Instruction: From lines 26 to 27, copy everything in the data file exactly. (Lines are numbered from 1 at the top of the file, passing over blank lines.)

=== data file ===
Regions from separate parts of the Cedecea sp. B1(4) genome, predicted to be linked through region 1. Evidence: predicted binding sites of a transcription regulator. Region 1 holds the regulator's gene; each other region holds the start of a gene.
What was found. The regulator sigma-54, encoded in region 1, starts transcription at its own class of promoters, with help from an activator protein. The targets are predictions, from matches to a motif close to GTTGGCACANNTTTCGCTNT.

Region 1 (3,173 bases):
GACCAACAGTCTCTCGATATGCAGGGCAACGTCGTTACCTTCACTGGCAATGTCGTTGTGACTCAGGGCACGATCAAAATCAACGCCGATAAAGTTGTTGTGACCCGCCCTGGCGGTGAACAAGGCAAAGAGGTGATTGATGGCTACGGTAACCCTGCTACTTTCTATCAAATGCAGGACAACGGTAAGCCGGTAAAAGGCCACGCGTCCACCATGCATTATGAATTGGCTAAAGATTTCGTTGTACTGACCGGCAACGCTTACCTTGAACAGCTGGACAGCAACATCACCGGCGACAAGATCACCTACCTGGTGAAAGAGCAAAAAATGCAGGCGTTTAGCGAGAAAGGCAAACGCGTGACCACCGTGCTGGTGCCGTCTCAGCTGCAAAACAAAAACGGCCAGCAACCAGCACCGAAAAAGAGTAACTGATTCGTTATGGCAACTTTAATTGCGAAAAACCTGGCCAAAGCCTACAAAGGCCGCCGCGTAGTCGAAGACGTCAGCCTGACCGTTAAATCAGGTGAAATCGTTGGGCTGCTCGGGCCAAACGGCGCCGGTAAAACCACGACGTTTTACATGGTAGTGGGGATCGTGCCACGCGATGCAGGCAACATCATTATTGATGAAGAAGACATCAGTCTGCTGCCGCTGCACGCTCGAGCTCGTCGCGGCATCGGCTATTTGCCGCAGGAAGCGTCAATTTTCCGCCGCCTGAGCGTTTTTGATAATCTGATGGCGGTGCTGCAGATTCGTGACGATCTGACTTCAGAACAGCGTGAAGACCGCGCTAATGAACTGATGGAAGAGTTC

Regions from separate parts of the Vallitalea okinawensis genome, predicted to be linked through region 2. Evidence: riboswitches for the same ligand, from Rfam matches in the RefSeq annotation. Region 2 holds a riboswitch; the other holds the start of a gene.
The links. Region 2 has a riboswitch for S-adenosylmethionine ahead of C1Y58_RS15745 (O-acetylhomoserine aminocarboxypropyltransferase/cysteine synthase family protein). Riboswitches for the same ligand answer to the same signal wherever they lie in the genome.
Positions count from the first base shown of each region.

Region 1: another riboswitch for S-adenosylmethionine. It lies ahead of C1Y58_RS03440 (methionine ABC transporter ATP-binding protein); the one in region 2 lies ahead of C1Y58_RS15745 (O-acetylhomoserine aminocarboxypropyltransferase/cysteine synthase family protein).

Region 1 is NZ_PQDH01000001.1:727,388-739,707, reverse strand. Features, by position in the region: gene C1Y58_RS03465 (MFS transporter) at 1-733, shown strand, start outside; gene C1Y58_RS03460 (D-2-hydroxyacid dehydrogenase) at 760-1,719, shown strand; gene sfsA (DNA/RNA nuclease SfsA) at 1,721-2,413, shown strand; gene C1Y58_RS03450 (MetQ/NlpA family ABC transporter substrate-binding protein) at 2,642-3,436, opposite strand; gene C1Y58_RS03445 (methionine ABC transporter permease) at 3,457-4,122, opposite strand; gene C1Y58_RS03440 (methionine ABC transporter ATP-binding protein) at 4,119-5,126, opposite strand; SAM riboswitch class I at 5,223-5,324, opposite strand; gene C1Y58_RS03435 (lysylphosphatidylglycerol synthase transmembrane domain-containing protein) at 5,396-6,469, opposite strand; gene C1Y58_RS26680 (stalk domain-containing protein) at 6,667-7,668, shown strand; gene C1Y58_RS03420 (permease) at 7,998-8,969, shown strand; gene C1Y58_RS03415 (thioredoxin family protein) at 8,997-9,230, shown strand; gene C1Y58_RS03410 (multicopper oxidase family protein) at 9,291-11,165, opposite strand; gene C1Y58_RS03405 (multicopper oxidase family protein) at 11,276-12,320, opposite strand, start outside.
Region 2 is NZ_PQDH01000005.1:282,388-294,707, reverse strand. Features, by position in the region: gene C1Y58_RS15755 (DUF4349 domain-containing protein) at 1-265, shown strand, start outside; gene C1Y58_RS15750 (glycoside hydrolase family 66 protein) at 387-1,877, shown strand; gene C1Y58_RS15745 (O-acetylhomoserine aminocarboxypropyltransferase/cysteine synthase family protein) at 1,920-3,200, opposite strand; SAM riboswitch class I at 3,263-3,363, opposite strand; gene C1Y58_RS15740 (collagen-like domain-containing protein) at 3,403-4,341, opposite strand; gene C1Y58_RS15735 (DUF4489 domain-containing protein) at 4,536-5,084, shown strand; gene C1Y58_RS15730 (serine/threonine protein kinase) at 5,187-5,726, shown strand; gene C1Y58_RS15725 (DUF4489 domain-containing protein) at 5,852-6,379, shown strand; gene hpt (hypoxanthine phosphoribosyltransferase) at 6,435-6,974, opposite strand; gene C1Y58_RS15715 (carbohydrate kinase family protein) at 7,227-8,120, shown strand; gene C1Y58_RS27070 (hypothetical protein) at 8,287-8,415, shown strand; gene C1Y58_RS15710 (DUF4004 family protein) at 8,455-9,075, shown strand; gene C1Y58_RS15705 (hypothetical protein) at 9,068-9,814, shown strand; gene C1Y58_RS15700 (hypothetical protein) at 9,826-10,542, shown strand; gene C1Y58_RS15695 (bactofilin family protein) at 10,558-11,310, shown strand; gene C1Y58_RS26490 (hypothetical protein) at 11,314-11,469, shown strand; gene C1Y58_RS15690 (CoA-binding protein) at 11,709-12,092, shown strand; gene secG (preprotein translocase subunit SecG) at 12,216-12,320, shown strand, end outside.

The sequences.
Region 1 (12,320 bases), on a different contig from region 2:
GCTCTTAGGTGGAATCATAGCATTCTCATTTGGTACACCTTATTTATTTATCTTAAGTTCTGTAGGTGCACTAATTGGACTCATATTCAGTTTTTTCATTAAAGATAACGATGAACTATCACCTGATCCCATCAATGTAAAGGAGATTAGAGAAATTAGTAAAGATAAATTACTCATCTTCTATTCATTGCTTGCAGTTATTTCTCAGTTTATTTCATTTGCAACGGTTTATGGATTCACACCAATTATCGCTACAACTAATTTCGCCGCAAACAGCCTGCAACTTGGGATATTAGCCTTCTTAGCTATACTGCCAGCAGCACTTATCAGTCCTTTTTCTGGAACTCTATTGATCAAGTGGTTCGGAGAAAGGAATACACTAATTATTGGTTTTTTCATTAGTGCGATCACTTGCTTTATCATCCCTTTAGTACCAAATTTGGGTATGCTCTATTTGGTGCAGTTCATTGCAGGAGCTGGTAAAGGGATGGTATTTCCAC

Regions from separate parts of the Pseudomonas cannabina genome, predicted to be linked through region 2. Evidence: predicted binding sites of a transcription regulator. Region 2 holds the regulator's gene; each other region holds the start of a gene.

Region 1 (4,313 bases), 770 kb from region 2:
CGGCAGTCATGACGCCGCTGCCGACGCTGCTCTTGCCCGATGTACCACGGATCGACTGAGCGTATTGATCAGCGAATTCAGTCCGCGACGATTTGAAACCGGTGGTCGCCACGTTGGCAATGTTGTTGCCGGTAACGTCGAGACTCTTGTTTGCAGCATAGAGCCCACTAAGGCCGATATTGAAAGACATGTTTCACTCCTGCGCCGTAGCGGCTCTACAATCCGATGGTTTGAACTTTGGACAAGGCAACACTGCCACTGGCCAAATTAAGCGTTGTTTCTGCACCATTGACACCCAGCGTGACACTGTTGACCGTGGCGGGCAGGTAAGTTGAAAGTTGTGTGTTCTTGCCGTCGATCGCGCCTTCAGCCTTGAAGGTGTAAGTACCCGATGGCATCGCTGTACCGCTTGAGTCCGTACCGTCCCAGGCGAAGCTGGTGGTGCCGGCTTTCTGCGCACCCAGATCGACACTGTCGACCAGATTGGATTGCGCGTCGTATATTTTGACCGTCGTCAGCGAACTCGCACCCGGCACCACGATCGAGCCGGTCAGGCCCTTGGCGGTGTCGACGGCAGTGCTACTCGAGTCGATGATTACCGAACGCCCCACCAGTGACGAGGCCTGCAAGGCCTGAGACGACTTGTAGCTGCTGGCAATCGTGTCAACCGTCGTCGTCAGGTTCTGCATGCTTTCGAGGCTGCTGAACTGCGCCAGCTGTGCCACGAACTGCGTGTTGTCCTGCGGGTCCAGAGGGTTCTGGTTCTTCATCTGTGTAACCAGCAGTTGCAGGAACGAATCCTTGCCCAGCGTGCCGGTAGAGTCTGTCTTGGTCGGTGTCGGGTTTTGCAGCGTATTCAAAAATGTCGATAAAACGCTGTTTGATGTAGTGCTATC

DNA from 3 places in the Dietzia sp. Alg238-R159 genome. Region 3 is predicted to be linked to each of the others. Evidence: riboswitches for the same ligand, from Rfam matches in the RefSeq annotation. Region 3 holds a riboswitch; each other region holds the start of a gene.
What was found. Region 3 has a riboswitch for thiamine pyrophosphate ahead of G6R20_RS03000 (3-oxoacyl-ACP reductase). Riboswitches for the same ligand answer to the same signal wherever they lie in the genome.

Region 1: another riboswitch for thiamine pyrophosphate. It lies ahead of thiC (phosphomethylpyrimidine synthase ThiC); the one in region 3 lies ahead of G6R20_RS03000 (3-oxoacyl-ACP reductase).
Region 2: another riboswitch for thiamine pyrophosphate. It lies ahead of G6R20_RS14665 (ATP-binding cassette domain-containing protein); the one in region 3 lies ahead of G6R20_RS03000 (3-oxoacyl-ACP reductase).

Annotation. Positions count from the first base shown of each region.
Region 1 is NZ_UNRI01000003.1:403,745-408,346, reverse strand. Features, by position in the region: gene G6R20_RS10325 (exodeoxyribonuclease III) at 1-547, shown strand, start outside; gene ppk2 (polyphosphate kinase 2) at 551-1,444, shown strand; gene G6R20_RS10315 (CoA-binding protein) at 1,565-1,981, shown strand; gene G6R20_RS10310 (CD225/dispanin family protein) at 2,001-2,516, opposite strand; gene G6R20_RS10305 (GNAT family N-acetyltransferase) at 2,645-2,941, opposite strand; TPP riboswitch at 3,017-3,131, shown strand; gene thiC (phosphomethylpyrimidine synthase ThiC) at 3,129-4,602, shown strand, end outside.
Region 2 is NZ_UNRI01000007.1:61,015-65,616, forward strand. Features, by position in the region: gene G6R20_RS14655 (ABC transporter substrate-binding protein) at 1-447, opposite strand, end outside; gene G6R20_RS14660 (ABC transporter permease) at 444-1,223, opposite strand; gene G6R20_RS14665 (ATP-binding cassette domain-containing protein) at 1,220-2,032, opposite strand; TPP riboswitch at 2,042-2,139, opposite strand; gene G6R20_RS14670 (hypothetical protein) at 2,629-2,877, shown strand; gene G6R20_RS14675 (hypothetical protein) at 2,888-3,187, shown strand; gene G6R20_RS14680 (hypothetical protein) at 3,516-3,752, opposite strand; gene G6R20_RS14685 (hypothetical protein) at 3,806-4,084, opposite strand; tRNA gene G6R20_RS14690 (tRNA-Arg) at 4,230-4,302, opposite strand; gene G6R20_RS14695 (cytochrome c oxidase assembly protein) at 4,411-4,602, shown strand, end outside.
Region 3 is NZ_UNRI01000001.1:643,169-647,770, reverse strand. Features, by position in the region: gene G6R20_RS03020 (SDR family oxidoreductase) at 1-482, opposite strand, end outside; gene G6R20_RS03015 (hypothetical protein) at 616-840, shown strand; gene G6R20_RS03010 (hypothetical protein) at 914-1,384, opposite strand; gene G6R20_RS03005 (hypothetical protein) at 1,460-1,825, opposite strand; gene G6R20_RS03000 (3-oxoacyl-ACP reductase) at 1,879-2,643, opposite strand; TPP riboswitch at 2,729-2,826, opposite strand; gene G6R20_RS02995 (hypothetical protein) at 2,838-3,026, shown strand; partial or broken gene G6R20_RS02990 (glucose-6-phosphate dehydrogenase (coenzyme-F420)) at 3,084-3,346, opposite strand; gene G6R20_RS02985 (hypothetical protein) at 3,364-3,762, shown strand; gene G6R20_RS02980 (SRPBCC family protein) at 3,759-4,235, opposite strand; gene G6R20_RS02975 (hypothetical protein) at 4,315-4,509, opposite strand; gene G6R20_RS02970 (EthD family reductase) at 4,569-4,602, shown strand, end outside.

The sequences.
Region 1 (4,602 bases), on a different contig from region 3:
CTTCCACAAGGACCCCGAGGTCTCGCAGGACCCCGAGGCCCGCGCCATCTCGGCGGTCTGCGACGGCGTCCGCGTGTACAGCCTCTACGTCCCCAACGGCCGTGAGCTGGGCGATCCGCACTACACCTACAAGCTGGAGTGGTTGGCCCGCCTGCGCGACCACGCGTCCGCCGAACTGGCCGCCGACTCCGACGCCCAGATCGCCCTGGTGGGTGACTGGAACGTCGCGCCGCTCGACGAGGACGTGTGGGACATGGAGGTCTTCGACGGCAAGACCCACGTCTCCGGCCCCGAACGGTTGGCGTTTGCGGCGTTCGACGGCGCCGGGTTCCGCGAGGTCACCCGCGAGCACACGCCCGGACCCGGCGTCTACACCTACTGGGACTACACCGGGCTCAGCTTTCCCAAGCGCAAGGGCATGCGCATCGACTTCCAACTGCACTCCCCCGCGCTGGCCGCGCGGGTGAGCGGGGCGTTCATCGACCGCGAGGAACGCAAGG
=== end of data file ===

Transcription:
Region 1 (4,602 bases), on a different contig from region 3:
CTTCCACAAGGACCCCGAGGTCTCGCAGGACCCCGAGGCCCGCGCCATCTCGGCGGTCTGCGACGGCGTCCGCGTGTACAGCCTCTACGTCCCCAACGGCCGTGAGCTGGGCGATCCGCACTACACCTACAAGCTGGAGTGGTTGGCCCGCCTGCGCGACCACGCGTCCGCCGAACTGGCCGCCGACTCCGACGCCCAGATCGCCCTGGTGGGTGACTGGAACGTCGCGCCGCTCGACGAGGACGTGTGGGACATGGAGGTCTTCGACGGCAAGACCCACGTCTCCGGCCCCGAACGGTTGGCGTTTGCGGCGTTCGACGGCGCCGGGTTCCGCGAGGTCACCCGCGAGCACACGCCCGGACCCGGCGTCTACACCTACTGGGACTACACCGGGCTCAGCTTTCCCAAGCGCAAGGGCATGCGCATCGACTTCCAACTGCACTCCCCCGCGCTGGCCGCGCGGGTGAGCGGGGCGTTCATCGACCGCGAGGAACGCAAGG